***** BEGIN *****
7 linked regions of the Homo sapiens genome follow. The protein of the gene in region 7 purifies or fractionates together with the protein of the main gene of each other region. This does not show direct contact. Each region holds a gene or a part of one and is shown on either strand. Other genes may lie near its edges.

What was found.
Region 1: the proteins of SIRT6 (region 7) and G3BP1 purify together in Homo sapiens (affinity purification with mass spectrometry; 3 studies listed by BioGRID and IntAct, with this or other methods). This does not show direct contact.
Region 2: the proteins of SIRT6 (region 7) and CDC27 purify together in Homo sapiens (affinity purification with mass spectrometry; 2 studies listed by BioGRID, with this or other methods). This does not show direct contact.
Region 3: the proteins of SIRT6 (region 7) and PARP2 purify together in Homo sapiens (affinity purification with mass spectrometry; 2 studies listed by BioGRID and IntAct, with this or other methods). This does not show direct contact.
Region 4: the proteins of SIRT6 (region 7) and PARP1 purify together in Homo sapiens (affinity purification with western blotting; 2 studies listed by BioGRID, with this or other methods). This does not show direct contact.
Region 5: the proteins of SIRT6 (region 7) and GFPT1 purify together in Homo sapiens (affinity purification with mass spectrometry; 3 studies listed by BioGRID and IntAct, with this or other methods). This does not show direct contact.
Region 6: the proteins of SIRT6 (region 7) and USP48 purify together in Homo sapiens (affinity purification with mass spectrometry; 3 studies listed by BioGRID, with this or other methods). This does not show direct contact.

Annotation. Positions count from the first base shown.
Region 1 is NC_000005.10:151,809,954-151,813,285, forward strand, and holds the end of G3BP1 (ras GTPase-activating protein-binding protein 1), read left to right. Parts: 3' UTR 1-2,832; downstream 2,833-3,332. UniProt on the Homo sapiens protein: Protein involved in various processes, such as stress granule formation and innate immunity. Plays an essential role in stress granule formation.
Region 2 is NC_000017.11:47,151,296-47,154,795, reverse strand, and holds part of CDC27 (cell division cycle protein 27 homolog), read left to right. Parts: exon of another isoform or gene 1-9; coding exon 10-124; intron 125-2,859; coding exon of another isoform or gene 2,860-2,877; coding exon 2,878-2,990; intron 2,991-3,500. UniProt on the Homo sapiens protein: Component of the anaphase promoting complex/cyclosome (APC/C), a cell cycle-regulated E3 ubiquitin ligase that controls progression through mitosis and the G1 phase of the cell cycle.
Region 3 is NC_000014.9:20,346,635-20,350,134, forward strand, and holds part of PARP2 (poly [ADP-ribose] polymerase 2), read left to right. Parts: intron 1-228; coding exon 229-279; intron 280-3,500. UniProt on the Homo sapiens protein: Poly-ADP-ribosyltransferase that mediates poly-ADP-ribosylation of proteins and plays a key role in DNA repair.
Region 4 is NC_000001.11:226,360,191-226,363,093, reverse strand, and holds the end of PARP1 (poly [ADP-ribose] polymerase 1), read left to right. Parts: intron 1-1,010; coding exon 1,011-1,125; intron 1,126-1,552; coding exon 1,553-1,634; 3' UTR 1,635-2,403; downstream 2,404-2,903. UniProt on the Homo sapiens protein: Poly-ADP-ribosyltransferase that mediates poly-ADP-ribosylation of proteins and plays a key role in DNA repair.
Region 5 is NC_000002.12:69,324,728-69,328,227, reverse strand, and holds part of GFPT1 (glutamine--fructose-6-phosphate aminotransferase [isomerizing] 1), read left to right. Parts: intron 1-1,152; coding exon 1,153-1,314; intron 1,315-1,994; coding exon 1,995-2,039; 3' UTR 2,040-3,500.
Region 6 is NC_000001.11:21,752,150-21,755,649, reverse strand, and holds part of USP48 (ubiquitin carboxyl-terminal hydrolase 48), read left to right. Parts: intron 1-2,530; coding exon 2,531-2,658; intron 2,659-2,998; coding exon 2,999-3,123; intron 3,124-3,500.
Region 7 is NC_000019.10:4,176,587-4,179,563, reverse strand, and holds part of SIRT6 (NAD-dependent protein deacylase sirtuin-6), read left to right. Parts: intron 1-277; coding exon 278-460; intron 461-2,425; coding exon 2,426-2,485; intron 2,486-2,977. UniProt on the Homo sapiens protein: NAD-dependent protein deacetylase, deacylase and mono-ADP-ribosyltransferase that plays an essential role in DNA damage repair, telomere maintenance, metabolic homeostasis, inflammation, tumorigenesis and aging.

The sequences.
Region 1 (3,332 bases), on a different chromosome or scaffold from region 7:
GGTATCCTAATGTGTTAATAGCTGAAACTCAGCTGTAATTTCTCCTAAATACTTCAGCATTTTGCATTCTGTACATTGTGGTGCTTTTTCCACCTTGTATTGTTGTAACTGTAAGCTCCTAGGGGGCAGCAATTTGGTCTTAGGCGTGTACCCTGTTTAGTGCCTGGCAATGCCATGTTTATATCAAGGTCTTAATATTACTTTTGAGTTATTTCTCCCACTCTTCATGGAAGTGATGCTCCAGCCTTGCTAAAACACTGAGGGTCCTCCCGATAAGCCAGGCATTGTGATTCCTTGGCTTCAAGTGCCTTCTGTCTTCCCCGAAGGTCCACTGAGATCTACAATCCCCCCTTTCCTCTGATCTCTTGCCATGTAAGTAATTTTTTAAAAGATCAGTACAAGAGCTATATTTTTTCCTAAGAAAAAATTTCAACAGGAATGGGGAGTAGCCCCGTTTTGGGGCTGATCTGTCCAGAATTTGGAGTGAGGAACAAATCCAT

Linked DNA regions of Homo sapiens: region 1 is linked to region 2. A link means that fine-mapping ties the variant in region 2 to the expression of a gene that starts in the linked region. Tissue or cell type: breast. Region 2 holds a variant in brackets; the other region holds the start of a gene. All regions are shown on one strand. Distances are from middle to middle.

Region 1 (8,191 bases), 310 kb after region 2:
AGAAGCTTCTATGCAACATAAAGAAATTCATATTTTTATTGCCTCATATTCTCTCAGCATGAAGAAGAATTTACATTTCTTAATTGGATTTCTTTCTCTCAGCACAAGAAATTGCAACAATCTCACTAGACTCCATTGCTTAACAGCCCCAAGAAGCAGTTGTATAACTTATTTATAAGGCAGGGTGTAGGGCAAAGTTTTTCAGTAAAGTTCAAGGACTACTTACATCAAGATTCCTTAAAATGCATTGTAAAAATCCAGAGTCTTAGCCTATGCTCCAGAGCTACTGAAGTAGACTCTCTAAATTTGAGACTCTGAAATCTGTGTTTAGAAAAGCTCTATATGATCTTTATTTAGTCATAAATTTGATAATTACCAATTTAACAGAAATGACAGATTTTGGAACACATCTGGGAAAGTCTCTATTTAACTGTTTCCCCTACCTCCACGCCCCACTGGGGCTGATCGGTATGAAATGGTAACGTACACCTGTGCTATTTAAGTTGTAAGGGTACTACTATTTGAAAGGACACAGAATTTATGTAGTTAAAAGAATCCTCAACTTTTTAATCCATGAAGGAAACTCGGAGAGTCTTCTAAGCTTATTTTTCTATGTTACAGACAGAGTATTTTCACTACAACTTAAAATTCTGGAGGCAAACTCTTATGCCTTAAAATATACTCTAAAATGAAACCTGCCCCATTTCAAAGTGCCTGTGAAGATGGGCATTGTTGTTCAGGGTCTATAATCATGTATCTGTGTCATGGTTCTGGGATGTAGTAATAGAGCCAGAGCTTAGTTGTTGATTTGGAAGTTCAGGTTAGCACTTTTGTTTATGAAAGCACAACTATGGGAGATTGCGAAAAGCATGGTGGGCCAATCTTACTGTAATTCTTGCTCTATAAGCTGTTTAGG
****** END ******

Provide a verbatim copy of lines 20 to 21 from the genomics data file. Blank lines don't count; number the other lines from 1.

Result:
Linked DNA regions of Homo sapiens: region 1 is linked to region 2. A link means that fine-mapping ties the variant in region 2 to the expression of a gene that starts in the linked region. Tissue or cell type: breast. Region 2 holds a variant in brackets; the other region holds the start of a gene. All regions are shown on one strand. Distances are from middle to middle.

Region 1 (8,191 bases), 310 kb after region 2: